Michael Hager: Artist, professor, exhibit preparer

Kate Fechter

Michael Hager teaches sculpture and printmaking at Washburn University and is also the exhibit preparer at the Mulvane Museum of Art. He also creates art of his own and is the first of many local artists who will be profiled this semester.

 “I had artistic talent since I was three years old,” said Hager. “I was told I made my own coloring books because the other coloring books were boring to me.”

Hager was born in 1963. His father worked at Boeing, an airplane manufacturer in Wichita, Kansas, designing 747s. After his father was laid off, with thousands of others at the time, the family moved to Topeka, and his father worked for the state.

“I was the youngest of four kids,” said Hager. “I am really the black sheep. I am the only one with an undergraduate and graduate degree, and the only artist. There were musicians in the family, but no one else does visual arts, that I know of.”

Hager attended French Junior High, which is now known as French Middle School in Topeka. That was when he met art teacher and mentor, Ed Balda.

“He is pretty big in the community and just retired,” said Hager. “For about a two year period he focused on me, and really got me interested in art.”

In high school, Hager was pushed towards technical drafting. He received his associates in technical drafting at VO Tech, now Washburn Tech, and then worked in technical drafting for the next few years following.

“I started going to college at Pittsburg State University in 1986,” said Hager. “It was then I realized their commercial graphics department wasn’t what I thought. Instead of commercial art, commercial graphics was how to run a print press, like newspapers.”

At that time, Pittsburg was going thru an economic depression, so Hager came back to Topeka and started studying at Washburn.

After two semesters at Washburn, Hager got serious about art.

“It was three in the morning in the printmaking room,” said Hager. “I was standing on a stool, looking down at a print and I realized I would rather finish the print for its own sake than for a grade. At that point, it went from a project for class to a work of art. You usually ease into it, but with me it was an a-ha moment, a Eureka moment.”

After Hager got serious, the art professors at Washburn, now his current and former colleagues, started encouraging him to go to graduate school. Hager attended the University of Iowa and received his masters in fine arts.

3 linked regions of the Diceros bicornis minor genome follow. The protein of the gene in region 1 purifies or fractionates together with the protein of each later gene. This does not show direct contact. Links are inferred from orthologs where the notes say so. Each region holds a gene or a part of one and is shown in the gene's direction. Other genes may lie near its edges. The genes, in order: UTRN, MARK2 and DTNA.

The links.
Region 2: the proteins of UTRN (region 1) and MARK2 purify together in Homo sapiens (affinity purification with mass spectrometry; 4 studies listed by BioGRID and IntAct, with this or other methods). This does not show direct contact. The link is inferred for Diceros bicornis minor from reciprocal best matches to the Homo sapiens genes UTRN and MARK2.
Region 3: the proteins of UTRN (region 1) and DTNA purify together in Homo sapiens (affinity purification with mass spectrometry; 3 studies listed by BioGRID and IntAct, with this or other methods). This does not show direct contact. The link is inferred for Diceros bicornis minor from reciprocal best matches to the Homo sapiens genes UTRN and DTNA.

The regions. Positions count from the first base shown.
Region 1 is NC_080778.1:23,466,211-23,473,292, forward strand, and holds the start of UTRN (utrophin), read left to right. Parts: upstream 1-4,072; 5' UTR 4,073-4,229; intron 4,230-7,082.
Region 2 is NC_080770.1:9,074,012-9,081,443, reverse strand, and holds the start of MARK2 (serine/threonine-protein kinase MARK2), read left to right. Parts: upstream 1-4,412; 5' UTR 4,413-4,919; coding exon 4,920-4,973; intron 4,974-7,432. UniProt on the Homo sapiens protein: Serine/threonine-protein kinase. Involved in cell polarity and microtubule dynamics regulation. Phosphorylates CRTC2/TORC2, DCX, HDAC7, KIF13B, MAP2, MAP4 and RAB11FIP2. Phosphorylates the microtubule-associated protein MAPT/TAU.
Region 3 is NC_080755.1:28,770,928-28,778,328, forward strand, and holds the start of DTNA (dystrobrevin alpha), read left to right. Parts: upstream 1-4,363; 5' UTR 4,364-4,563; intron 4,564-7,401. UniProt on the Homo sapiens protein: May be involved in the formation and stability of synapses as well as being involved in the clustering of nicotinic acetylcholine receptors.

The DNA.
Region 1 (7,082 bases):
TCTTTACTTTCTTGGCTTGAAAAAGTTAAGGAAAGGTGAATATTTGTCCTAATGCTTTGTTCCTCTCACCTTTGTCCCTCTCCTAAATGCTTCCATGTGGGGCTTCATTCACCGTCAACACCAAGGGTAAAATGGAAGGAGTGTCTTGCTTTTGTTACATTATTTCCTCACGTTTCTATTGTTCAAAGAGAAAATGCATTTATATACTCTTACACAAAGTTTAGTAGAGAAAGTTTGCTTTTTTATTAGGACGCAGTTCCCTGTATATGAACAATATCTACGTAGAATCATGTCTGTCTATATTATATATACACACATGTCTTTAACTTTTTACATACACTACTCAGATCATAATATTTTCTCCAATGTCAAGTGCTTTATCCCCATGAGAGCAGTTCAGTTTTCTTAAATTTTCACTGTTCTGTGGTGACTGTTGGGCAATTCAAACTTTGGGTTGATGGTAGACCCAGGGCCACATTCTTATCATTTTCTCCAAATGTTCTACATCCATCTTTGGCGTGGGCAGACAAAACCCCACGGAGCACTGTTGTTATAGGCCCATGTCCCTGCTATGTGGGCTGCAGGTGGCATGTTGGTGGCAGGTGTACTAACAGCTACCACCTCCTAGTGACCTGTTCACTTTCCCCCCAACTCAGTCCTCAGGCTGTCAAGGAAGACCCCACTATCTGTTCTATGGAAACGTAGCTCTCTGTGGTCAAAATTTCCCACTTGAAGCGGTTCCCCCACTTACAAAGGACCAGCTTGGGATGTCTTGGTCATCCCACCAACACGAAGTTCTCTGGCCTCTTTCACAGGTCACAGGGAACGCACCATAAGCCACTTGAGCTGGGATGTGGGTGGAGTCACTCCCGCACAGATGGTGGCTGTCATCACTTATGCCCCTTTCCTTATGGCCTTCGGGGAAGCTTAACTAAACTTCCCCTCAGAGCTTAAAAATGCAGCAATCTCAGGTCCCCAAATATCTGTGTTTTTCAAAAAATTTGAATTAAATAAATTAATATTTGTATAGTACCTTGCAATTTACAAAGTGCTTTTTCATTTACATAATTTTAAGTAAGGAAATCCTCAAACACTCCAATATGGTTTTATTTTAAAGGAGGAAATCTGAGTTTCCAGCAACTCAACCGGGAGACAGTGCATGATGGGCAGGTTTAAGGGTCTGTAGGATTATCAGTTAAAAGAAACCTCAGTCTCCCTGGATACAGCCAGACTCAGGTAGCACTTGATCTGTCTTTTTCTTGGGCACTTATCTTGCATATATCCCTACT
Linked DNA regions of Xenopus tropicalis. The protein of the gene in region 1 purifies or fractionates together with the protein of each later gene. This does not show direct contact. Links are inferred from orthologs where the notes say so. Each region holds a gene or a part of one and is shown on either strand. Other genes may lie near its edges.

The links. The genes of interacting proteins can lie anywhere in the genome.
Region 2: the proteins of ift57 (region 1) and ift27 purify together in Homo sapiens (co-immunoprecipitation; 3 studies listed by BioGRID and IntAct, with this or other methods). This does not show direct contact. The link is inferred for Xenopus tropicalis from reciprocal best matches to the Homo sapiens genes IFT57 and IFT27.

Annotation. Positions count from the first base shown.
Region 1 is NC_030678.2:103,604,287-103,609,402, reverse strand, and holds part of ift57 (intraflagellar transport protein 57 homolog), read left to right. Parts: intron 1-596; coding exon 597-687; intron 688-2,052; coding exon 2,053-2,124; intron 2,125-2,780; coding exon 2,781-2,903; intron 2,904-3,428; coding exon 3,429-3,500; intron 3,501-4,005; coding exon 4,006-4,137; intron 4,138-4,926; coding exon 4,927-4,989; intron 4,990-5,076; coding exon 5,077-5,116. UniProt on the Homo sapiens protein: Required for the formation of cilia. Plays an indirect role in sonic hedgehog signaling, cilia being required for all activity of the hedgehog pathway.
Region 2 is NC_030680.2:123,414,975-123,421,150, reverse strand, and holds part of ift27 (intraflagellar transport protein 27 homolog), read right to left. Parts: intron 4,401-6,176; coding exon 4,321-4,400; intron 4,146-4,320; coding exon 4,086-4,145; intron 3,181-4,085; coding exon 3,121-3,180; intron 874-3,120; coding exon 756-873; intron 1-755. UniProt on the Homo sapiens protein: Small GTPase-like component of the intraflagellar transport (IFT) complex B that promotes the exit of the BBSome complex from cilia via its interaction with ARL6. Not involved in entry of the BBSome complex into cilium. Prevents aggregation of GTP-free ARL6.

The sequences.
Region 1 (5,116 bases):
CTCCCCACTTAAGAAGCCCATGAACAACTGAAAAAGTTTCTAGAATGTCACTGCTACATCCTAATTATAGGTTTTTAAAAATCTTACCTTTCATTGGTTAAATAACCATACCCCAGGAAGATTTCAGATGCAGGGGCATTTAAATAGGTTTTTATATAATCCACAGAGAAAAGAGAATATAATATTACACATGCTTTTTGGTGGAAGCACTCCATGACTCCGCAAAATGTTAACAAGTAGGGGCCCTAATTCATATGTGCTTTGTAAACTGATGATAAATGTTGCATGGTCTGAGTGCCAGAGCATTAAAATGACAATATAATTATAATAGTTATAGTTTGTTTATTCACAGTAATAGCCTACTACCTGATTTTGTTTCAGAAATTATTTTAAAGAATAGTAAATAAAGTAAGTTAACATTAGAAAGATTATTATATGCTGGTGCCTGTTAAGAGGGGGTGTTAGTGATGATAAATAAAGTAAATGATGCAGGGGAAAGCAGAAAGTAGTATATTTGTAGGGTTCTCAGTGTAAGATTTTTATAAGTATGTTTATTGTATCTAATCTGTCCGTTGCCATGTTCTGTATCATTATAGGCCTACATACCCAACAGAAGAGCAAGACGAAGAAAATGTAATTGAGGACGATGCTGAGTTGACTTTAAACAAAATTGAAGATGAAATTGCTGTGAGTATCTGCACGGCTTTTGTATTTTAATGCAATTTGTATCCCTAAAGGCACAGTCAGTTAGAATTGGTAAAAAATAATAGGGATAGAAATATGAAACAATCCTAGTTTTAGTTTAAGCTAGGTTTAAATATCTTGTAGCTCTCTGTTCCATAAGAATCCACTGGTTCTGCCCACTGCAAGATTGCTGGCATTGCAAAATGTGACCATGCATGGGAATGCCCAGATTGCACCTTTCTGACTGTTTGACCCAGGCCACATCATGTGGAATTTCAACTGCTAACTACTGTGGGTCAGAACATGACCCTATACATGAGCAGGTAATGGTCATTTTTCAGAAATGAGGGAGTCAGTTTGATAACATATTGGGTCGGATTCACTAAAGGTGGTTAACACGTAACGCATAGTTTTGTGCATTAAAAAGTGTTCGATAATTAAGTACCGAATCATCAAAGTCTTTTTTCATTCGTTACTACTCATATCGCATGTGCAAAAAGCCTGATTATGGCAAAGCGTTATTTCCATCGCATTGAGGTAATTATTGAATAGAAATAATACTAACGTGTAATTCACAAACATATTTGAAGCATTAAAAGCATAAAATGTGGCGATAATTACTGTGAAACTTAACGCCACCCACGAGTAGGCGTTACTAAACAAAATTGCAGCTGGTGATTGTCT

“They had, at that time, the number one printmaking program in the country according to ‘USA Today’ and ‘World Report,'” said Hager.

Following graduate school, Hager moved back to Topeka and temporarily worked for nine months at the Kansas State Historical Society. He then worked for the Sabatini Art Gallery at the Topeka and Shawnee County Public Library. At this same time, he began working for Washburn as an adjunct professor.

“The library needed me during the day,” said Hager. “That is why sculpture is taught on Monday and Wednesday nights.”

After leaving the library, Hager began working at the Mulvane during the day. He now works days at the Mulvane, and teaches sculpture as an adjunct professor on Monday and Wednesday nights in the art building.

Hager spends time creating his own works of art and has a Website where his pieces can be viewed. His Website is www.michaelhagerstudios.com.

“My work is continuous,” said Hager. “I don’t paint. I don’t draw. I don’t do stuff that is just sitting there and doing it. I do physical stuff. I have to be walking around.”

Hager also explained that he likes to be aware of his surroundings while working.

“To me, getting in the zone, something all artists try to do, is distractive,” said Hager. “I like to know what is going on around me. It influences my art.”

Hager feels that his background in technical drafting has a huge influence on his artwork, and also admits that the artist mindset did not hit him until he was in graduate school.

“When I was in undergrad, I did shallow, geometric stuff based on past movements that I liked,” said Hager. “Being an artist is not about making art. It’s about the mindset and thinking involved. The whole idea of seeing something and knowing it’s going to be something else is difficult for me.”

Hager enjoys art history for the philosophy involved. Hager says his favorite artists and pieces “shift,” and he is often influenced by what he is reading. He says that Richard Serra and Arthur Stackhouse influence his work and are constant standards.

“When people ask me why I do art, I tell them I can’t not do art,” said Hager. “That’s like asking me why I breathe.”